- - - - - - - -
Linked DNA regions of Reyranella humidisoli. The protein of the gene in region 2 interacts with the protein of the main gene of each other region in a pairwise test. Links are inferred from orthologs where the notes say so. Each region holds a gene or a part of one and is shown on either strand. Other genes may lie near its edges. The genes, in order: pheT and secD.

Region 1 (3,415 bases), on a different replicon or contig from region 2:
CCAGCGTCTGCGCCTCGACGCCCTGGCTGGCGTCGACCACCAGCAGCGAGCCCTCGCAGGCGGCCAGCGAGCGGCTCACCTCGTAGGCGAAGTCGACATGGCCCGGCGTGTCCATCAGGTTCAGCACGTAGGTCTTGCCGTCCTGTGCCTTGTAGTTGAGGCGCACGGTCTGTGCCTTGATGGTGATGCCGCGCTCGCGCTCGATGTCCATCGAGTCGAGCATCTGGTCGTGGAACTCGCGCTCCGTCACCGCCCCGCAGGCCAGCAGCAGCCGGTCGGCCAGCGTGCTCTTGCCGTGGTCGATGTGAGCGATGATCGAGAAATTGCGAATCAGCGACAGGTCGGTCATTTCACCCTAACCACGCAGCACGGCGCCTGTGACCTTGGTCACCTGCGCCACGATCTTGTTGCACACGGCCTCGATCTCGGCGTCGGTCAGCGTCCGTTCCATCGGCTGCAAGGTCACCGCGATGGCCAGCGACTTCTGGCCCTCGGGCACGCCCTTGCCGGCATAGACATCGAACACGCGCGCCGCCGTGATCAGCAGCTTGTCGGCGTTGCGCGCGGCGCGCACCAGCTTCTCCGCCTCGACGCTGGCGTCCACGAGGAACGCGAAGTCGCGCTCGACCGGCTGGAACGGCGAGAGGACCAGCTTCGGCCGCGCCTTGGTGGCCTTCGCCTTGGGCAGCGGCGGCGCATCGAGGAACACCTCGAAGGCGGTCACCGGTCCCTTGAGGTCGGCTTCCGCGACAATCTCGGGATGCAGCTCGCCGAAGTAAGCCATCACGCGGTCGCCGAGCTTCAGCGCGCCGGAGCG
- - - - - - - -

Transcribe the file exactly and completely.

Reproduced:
Linked DNA regions of Reyranella humidisoli. The protein of the gene in region 2 interacts with the protein of the main gene of each other region in a pairwise test. Links are inferred from orthologs where the notes say so. Each region holds a gene or a part of one and is shown on either strand. Other genes may lie near its edges. The genes, in order: pheT and secD.

Region 1 (3,415 bases), on a different replicon or contig from region 2:
CCAGCGTCTGCGCCTCGACGCCCTGGCTGGCGTCGACCACCAGCAGCGAGCCCTCGCAGGCGGCCAGCGAGCGGCTCACCTCGTAGGCGAAGTCGACATGGCCCGGCGTGTCCATCAGGTTCAGCACGTAGGTCTTGCCGTCCTGTGCCTTGTAGTTGAGGCGCACGGTCTGTGCCTTGATGGTGATGCCGCGCTCGCGCTCGATGTCCATCGAGTCGAGCATCTGGTCGTGGAACTCGCGCTCCGTCACCGCCCCGCAGGCCAGCAGCAGCCGGTCGGCCAGCGTGCTCTTGCCGTGGTCGATGTGAGCGATGATCGAGAAATTGCGAATCAGCGACAGGTCGGTCATTTCACCCTAACCACGCAGCACGGCGCCTGTGACCTTGGTCACCTGCGCCACGATCTTGTTGCACACGGCCTCGATCTCGGCGTCGGTCAGCGTCCGTTCCATCGGCTGCAAGGTCACCGCGATGGCCAGCGACTTCTGGCCCTCGGGCACGCCCTTGCCGGCATAGACATCGAACACGCGCGCCGCCGTGATCAGCAGCTTGTCGGCGTTGCGCGCGGCGCGCACCAGCTTCTCCGCCTCGACGCTGGCGTCCACGAGGAACGCGAAGTCGCGCTCGACCGGCTGGAACGGCGAGAGGACCAGCTTCGGCCGCGCCTTGGTGGCCTTCGCCTTGGGCAGCGGCGGCGCATCGAGGAACACCTCGAAGGCGGTCACCGGTCCCTTGAGGTCGGCTTCCGCGACAATCTCGGGATGCAGCTCGCCGAAGTAAGCCATCACGCGGTCGCCGAGCTTCAGCGCGCCGGAGCG